Deep Ellum has a brand new record store and bar called Off the Record that opened earlier this week, as an offshoot of Club Dada and its vinyl supply comes straight from Good Records. It received a decent amount of press, including some from us. (Full disclosure: Our music writer, Vanessa Quilantan, was tending bar on opening night.)
The business concept has naturally drawn plenty of local attention, but one thing stood out in two different reports covering the opening night event.
In one of the recaps, the Dallas Observer’s Jeff Gage calls the coupling of alcohol and vinyl “rare as a business concept.” He allows Club Dada and Off the Record founder Josh Florence to further the sentiment with the following quote:
“There isn’t anything similar in the country, except in Portland,” says Florence.
Then over on Central Track, Pete Freedman takes things a step further by doing your googling for you. He adds:
And so the idea to turn their bar concept into something greater — and something that few others around the country appear to be trying (well, outside of Portland) — came to pass.
All this talk about Portland and Portland alone. I find this to be a bit odd. I wouldn’t say that record store bars are everywhere, but I do remember being in a few as I’ve traveled around our great country over the years. I’ve even heard of a handful beyond our borders.
So without wasting any more time, here are at least ten examples of record store/bars in North America or places where you can drink while shopping for vinyl. The first three businesses I have seen with my own eyes or even purchased something there. As for the rest, I called and made sure they fit the criteria. I actually found more examples online, but I figured ten would prove my point just fine:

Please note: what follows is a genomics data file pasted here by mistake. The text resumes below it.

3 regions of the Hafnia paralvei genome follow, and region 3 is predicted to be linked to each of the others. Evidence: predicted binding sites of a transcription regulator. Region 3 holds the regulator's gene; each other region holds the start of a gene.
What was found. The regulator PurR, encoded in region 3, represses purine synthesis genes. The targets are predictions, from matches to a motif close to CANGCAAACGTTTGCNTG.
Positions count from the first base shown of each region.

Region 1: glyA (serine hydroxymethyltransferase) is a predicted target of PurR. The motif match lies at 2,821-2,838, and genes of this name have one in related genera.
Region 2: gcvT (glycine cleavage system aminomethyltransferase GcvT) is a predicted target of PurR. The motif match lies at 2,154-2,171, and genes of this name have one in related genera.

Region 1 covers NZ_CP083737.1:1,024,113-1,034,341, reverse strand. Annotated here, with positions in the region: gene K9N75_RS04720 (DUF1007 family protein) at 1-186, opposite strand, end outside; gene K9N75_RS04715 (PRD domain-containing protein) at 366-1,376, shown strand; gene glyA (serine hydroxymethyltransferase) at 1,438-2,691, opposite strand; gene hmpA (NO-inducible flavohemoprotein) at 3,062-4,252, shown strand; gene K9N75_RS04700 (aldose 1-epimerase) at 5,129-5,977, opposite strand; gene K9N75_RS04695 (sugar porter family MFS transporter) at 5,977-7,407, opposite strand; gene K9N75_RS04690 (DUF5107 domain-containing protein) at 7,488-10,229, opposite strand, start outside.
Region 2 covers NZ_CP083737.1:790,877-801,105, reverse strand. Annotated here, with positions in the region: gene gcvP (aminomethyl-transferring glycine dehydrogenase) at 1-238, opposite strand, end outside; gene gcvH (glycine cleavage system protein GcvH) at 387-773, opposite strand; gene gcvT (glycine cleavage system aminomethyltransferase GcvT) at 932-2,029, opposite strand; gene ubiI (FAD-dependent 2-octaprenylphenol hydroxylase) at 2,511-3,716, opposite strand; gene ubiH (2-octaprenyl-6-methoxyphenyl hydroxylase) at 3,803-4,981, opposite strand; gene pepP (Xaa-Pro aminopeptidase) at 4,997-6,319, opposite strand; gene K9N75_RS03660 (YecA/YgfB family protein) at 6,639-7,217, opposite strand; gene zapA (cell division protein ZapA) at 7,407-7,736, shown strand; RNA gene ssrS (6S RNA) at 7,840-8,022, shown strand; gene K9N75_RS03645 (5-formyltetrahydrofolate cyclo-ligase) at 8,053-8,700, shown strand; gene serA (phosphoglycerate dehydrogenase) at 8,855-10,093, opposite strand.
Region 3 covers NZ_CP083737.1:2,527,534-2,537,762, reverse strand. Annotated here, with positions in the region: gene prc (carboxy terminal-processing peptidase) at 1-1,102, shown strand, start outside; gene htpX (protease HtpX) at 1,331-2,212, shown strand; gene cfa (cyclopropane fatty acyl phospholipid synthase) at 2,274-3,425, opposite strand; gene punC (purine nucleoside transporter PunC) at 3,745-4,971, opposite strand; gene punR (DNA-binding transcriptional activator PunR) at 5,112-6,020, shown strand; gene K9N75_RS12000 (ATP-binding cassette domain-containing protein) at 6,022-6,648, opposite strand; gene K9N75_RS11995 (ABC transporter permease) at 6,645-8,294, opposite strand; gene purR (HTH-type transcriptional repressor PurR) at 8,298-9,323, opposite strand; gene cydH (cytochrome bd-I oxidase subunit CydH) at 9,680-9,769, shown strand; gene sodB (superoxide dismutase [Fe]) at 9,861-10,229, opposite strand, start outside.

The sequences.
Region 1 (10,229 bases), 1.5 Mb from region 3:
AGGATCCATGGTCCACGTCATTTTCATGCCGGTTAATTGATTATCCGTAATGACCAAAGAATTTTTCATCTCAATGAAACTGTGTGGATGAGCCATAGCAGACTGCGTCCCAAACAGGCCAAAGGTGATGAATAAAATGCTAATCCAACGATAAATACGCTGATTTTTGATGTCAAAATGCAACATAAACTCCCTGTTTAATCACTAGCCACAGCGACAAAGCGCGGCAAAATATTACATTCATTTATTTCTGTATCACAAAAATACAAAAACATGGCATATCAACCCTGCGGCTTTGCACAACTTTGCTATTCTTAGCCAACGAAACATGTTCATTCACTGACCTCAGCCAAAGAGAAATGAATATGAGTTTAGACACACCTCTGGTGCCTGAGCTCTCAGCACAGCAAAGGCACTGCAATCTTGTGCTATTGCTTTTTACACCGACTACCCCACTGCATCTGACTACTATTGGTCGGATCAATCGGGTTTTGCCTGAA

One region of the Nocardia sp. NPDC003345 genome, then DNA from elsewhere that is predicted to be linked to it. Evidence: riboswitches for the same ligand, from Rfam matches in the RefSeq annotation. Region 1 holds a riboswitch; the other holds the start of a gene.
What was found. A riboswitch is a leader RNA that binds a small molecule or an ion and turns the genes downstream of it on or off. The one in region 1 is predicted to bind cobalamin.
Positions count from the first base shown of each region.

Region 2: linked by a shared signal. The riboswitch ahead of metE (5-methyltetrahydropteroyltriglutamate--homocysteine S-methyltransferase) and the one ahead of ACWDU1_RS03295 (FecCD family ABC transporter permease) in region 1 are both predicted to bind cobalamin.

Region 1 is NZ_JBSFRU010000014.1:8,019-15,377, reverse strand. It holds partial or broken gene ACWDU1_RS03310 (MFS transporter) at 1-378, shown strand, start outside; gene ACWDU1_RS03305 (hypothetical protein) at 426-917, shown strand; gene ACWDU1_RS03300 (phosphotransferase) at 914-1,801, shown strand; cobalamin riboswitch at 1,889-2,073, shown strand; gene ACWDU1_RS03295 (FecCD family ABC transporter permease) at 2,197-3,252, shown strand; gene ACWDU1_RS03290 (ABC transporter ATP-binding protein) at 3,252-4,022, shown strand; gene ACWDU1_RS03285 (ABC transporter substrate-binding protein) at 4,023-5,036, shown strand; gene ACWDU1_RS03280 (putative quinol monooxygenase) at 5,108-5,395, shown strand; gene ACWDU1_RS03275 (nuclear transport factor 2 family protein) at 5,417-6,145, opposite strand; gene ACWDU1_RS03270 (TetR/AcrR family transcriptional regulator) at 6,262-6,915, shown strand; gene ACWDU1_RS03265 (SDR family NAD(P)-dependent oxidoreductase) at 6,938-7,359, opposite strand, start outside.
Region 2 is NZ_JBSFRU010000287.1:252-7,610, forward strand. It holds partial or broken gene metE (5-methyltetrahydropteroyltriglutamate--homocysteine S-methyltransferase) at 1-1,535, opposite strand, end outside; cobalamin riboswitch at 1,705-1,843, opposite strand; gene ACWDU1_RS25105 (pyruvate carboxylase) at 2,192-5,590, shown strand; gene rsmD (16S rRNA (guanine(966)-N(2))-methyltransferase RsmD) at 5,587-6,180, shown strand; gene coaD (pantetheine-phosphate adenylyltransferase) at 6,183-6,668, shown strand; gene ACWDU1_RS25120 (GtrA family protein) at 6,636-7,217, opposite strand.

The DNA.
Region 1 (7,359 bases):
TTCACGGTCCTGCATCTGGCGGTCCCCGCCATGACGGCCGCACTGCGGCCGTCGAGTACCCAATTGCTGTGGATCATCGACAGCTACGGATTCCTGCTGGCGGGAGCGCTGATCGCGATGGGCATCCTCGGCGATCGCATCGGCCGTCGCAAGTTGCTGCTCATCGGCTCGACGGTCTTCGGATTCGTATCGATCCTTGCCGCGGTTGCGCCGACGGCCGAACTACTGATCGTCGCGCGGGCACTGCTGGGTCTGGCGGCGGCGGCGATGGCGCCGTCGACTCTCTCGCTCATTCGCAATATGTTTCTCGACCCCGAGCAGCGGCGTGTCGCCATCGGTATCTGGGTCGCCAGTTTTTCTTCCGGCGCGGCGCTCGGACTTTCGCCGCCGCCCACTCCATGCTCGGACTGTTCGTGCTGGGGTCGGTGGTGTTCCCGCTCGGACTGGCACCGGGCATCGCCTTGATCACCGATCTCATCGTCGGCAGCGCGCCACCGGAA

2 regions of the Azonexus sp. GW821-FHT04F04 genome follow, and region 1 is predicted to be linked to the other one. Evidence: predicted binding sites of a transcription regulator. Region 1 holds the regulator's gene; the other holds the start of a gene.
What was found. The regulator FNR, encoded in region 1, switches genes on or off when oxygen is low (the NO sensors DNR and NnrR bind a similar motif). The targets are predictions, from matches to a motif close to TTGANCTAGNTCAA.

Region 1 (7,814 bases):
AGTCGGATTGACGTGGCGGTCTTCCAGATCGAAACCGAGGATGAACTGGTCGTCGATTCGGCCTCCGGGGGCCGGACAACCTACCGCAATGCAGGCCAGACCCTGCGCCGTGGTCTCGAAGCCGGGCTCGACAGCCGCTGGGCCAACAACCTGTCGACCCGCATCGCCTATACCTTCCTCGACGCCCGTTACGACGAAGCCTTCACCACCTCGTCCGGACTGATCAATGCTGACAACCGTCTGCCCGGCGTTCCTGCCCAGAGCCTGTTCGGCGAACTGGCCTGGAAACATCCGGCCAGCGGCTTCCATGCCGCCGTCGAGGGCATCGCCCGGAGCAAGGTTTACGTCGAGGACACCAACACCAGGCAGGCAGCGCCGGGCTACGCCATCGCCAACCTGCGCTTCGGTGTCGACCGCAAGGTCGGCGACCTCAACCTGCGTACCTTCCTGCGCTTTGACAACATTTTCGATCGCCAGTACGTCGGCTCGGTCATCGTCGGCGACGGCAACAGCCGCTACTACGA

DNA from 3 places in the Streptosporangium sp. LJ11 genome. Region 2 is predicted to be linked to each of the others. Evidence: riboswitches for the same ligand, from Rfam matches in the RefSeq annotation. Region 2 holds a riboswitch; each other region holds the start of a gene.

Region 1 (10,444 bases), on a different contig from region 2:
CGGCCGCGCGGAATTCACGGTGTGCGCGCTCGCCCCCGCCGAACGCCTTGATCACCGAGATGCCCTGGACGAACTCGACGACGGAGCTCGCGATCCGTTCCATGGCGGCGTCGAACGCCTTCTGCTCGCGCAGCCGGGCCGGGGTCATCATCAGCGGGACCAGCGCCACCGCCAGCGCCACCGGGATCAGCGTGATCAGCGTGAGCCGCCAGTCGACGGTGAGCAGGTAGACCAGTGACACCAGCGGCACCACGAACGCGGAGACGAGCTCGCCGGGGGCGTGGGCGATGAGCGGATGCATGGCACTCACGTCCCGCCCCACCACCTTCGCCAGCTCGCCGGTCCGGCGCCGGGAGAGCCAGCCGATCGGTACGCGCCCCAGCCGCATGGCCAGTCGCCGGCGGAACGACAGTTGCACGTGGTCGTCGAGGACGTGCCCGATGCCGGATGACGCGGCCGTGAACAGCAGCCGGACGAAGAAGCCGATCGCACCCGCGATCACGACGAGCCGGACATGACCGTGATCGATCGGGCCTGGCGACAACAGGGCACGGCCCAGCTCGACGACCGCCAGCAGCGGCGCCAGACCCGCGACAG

1. Rough Trade Records, Brooklyn, New York: Since when did Portland start getting all the credit for novel, hip ideas concerning music and alcohol? Did you not think that Brooklyn just might have a record store that also featured spirits? The borough recently acquired its very own outpost of the world-famous Rough Trade Records, complete with a “full bar.” I had a peek myself on a visit earlier this month.
2. Easy Street, Seattle, Washington: Sit at the bar, have some diner food, or take a walk down to the adjoining record room, where there is a typically rich selection of the sort you find in Seattle. When I was there last summer, they even had a tent sale just outside.
3. Wild Detectives, Oak Cliff, Texas: Remember this place? It opened a few months ago. It has a bar and you can also buy records there.
4. Reggie’s, Chicago, Illinois: This former auto-repair shop hosts live music as well, about a block from Chinatown in Chicago.
5. Cake Shop, New York City, New York: A record store, a bar, and bands play here as well, including ex-locals such as Parquet Courts.
6. Tres Gatos, Jamaica Plain, Massachusetts: This is a wine bar and restaurant where you can also purchase books and music. They have nearly 40 kinds of beer and some very heavy brunch cocktails, including a “chartreuse gimlet,” which includes chartreuse, Cocchi Americano and lime. Sounds like I need to go back to Boston for a weekend.
7. Turn! Turn! Turn!, Portland, Oregon: This was the place to mention, and I imagine it’s due to the perception of Portland setting the standard for what’s cool or hip in this country. But let’s not forget that New York is already taking up twenty percent of this list the next you make that mistake.
8. Monument City Coffee & Records, Richmond, Virginia: This coffee shop and record store also sells beer and wine.
9. The Beat, Las Vegas, Nevada: Again, the Beat calls itself a coffeehouse, but it’s one where you can also purchase alcohol and drink while you shop for records.
10. Artpool Gallery, St. Petersburg, Florida: This beer and wine bar, record store, art gallery, and vintage clothing shop is trying to be everything at once. That’s often a recipe for failure, but they seem to be doing just fine.
Image credit: Dennis Hamilton.